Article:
Written By Guest Blogger:Colleen George
It’s been four years since my mom died of cancer, and not a day goes by where she doesn’t pop into my thoughts. I still remember the days she was sick. Seeing my strong and wonderful mother in such a vulnerable state was terrifying. I wanted to protect her; I wanted to save her. She stayed brave and beautiful through her last days, which was nothing less than I expected. After all, she was the strongest person I have ever known.
After she died, I remember going numb. I went through the routines of life, but I could not fully accept she was gone. It was like I was living, but my brain and heart were taking an emotional leave. To this day, I still don’t know if I can truly say I have reached a state of acceptance that she is gone. However, I have realized that maybe this is OK. Maybe she doesn’t ever truly need to be considered “gone.”
Grief has no timeline. We all experience loss in unique ways, and we cope differently when someone we love dies. While you may never feel completely healed, if it’s any consolation, the empty spot you feel is there for a reason. It’s the space in your heart that can be filled with love and memories of the person you lost.
If these few years have taught me anything, it’s that although death cannot be fixed, love is stronger than death will ever be. We can choose to love people long after they are gone, and we can choose to keep them in our lives.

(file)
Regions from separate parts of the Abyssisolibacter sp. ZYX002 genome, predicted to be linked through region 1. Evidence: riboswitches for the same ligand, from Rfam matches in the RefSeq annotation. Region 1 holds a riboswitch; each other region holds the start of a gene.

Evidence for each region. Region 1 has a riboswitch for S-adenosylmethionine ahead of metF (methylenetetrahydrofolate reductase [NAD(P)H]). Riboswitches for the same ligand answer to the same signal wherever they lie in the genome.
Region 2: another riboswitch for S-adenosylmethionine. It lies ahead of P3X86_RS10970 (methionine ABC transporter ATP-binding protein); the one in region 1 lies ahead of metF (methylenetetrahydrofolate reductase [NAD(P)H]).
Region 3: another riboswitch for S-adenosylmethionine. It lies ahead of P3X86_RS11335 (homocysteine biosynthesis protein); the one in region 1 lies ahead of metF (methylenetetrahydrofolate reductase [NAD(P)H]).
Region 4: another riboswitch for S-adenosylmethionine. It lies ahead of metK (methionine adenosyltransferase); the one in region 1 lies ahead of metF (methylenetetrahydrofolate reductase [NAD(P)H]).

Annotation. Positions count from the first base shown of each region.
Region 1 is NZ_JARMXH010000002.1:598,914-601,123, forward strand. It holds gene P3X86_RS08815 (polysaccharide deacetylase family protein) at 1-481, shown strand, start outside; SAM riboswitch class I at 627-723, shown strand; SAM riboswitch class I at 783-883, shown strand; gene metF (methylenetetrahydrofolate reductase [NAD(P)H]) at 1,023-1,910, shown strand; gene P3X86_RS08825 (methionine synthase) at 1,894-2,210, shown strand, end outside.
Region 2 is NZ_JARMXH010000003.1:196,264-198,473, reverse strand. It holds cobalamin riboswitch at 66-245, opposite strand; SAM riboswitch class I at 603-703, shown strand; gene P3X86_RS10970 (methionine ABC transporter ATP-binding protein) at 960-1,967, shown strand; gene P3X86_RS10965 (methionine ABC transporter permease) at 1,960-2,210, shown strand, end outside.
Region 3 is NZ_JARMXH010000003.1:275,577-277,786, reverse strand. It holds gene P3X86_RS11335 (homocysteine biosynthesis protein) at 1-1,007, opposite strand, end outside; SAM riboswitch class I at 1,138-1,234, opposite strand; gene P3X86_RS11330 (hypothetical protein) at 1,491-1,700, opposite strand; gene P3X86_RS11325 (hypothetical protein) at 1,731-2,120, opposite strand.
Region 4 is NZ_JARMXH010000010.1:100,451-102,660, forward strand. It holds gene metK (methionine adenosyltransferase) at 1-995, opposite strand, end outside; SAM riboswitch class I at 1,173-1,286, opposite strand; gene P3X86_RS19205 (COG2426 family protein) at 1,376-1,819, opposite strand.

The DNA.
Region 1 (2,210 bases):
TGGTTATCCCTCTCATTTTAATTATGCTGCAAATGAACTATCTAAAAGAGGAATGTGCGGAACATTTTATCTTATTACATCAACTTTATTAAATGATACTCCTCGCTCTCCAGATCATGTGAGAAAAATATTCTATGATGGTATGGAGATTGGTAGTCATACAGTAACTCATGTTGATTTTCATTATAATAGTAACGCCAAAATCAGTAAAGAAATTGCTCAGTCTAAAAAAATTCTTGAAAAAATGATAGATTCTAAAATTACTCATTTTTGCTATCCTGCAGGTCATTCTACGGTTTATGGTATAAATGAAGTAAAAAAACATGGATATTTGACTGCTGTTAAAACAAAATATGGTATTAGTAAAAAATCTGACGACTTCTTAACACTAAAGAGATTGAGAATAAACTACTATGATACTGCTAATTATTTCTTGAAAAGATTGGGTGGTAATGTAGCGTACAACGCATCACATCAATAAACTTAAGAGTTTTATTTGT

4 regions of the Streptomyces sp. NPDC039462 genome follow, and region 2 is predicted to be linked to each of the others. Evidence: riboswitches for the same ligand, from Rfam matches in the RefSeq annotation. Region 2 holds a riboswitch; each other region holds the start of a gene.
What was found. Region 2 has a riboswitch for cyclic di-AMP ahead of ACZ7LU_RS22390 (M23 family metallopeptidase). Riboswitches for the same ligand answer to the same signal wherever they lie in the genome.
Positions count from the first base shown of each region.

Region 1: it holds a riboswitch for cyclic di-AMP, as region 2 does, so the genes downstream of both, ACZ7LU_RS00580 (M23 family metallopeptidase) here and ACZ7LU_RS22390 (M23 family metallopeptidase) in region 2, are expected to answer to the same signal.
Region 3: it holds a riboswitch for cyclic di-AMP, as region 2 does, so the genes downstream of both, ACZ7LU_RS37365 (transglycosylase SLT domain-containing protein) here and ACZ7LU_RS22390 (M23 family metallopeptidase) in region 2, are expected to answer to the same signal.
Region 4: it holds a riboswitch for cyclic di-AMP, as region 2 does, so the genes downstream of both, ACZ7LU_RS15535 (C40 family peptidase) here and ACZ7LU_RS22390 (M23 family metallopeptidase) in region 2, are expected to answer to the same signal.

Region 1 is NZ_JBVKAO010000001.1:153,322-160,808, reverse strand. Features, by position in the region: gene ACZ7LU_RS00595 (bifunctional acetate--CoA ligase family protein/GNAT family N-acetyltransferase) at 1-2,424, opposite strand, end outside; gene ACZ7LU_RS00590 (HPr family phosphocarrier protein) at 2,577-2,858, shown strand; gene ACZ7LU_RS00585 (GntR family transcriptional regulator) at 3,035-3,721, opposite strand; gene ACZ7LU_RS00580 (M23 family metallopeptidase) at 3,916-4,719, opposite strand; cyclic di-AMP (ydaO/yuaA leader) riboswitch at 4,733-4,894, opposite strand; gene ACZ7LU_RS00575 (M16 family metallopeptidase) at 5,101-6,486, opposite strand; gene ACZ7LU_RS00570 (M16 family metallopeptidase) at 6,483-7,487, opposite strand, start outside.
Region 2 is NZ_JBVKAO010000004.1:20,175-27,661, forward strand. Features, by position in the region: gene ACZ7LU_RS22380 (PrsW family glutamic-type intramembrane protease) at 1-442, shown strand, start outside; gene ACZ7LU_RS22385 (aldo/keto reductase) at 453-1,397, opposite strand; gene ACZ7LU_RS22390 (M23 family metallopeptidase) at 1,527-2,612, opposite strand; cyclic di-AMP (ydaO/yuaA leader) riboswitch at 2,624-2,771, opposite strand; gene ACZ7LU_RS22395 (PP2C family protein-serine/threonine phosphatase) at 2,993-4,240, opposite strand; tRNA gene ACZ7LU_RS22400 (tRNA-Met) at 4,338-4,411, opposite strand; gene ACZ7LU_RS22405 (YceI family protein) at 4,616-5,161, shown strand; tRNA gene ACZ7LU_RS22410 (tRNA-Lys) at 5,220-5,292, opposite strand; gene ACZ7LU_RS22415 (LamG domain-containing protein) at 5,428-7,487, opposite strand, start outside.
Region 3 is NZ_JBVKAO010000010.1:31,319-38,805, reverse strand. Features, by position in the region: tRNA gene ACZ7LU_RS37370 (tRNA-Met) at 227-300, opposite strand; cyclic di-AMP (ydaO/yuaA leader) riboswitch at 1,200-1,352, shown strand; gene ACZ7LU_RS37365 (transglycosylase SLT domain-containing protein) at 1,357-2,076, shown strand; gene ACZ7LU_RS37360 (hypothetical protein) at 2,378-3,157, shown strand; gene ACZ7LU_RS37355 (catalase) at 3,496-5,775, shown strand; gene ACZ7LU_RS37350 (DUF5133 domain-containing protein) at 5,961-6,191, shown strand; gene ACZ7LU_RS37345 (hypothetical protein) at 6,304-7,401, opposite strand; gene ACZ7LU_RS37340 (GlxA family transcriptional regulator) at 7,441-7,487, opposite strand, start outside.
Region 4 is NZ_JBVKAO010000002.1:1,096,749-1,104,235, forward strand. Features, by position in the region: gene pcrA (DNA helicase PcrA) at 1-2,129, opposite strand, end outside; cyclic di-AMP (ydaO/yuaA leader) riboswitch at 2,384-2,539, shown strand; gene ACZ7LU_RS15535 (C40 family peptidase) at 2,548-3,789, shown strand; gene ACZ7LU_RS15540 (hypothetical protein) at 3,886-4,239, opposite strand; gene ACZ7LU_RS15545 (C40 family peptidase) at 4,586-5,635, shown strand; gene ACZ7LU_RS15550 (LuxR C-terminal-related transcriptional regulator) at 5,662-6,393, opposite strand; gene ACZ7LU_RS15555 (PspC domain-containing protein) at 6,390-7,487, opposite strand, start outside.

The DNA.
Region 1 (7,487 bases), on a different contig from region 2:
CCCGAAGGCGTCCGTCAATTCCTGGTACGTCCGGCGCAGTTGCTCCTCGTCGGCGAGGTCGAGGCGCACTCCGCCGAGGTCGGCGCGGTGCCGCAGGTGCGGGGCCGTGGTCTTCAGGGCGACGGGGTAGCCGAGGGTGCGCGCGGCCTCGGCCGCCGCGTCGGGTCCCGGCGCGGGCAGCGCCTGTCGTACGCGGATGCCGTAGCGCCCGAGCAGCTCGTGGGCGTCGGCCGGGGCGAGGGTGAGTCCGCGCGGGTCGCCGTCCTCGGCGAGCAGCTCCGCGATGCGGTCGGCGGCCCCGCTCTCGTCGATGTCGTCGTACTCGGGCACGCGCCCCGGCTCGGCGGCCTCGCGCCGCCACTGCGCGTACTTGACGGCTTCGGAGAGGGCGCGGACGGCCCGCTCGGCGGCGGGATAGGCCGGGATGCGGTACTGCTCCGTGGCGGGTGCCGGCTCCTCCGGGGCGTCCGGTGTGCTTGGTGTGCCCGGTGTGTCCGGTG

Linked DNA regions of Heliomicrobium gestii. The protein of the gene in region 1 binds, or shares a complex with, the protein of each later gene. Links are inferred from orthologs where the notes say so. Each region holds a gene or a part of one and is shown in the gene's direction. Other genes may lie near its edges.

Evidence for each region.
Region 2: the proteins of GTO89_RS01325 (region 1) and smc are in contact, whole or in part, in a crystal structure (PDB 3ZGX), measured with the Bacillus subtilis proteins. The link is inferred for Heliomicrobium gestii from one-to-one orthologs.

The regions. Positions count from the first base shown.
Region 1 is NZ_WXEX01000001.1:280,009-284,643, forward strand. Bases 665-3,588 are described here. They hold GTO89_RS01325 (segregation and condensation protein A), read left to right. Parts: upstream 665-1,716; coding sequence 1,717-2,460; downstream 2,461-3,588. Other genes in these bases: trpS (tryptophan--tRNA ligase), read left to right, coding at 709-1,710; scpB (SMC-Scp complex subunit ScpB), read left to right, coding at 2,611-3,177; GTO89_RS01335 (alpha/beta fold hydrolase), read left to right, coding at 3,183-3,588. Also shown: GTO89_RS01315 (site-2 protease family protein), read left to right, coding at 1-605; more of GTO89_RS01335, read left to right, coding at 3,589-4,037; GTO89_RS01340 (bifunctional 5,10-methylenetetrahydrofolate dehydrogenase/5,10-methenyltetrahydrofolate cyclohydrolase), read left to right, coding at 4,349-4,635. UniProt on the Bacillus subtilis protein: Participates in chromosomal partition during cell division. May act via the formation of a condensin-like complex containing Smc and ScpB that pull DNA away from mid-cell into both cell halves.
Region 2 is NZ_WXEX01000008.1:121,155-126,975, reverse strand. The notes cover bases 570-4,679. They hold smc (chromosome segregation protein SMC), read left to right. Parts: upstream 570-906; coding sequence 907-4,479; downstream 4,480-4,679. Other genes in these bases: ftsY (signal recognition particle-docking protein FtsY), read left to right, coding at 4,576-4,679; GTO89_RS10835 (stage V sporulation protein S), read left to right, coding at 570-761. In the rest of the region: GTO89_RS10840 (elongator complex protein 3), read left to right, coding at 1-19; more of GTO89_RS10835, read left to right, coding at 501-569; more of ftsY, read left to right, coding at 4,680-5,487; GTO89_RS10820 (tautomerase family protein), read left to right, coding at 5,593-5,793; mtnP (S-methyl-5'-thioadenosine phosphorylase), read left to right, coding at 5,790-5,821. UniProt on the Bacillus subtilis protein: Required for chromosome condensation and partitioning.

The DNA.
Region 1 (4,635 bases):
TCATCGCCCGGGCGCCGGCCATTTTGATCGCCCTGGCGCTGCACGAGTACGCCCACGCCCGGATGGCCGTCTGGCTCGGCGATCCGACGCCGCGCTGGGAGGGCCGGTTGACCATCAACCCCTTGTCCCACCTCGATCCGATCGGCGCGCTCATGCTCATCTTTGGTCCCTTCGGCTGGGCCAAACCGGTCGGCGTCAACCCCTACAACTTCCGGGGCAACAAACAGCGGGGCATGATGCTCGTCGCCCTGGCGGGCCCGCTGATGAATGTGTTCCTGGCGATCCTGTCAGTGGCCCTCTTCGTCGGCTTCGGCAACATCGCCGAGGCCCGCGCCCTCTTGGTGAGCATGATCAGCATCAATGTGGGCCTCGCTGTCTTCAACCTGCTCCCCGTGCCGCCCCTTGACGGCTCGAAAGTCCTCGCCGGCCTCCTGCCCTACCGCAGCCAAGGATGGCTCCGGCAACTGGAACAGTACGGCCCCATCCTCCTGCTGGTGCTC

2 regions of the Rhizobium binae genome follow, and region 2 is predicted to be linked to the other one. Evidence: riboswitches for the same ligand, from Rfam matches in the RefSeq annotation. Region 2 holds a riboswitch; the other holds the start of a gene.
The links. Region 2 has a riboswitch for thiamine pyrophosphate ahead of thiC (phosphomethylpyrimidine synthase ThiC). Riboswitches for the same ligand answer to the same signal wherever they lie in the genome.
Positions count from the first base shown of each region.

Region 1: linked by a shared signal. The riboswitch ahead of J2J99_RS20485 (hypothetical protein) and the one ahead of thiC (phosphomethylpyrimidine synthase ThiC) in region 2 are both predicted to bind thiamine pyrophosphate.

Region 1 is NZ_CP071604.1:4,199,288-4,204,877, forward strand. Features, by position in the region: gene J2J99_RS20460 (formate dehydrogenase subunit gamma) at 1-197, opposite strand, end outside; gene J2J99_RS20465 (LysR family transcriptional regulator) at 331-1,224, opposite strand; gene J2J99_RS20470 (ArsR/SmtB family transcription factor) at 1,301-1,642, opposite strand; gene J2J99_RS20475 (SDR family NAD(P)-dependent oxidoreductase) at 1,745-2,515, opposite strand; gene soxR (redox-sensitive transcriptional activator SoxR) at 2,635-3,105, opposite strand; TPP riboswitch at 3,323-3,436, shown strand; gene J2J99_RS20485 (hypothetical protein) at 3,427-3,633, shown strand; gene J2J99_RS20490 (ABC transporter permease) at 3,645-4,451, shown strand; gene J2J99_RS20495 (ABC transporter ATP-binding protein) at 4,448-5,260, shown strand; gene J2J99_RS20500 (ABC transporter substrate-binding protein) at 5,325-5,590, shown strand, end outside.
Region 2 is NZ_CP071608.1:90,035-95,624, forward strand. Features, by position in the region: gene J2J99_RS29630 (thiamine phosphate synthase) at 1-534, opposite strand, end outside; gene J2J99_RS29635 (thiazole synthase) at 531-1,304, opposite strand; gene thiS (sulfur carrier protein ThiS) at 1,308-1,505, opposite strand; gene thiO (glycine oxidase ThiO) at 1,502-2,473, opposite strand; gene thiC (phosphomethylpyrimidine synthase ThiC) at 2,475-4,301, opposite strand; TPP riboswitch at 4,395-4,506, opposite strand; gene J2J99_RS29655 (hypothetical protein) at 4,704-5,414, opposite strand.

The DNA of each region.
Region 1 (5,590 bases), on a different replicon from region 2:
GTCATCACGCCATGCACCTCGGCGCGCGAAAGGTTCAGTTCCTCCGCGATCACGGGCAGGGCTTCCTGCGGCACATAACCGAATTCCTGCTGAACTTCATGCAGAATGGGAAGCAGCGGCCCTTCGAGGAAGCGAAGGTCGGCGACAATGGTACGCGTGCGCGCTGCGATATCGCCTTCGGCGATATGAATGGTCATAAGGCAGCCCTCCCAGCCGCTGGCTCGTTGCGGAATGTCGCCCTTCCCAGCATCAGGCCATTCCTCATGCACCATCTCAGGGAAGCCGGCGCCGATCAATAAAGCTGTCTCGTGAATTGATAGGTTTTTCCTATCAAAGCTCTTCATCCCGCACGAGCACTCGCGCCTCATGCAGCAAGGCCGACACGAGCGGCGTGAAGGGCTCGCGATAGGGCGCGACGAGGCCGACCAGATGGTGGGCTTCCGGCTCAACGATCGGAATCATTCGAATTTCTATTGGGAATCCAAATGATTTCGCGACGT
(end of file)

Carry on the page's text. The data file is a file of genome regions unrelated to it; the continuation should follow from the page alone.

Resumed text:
Here are seven comforting lessons I have learned about love and death from the loss of my mom:
1. Unconditional love is stronger than death.
In the words of Anaïs Nin, “You cannot save people. You can only love them.” From day one, my mom taught me what unconditional love is. She protected me from the beginning, and yet, once she was diagnosed with cancer, I could not protect her.
She was sick and vulnerable, and she was slowly on her way out of this world. Soon, she would depart us for somewhere else, and our family would be left behind. This strong and loving mom of mine was now in a hospital bed, still smiling at me despite her pain and fear.
Although I could not save her anymore, she had already saved me. She showed me what unconditional love is, and how love is all we ever truly need.
2. Death is just a farewell for now, not a goodbye forever.
When someone you love dies, your relationship with the person will never change. Your relationship will never die. It lives on forever in your heart, in your actions, in your thoughts, in your values and in your memories.
I am — and always will be — the daughter of the most kind, wonderful, inspirational mom I could have ever asked for. My mom taught me the valuable lesson that although death can end a life, death does not have the power to end a relationship.
Though she is not physically here with me, I am certain that, until I see her again, she is — and always will be — my beautiful, beautiful mom. In the words of Sirius Black, “The ones that love us never really leave us.”
3. Death is not an ending.
Sometimes our time on earth is cut too short. Our time in this world is precious, and when it ends sooner than we expect, we must have faith that something beautiful still lies ahead. This is not the end; it is solely the end of one chapter of many.
My greatest peace and hope came from my belief that the world had something more beautiful in store for my mom. She made her impact on this world, and it was time for her to be somewhere else where she could do the same. She was somewhere else where she could spread her magic in another way.
4. When someone we love dies, we have to keep living.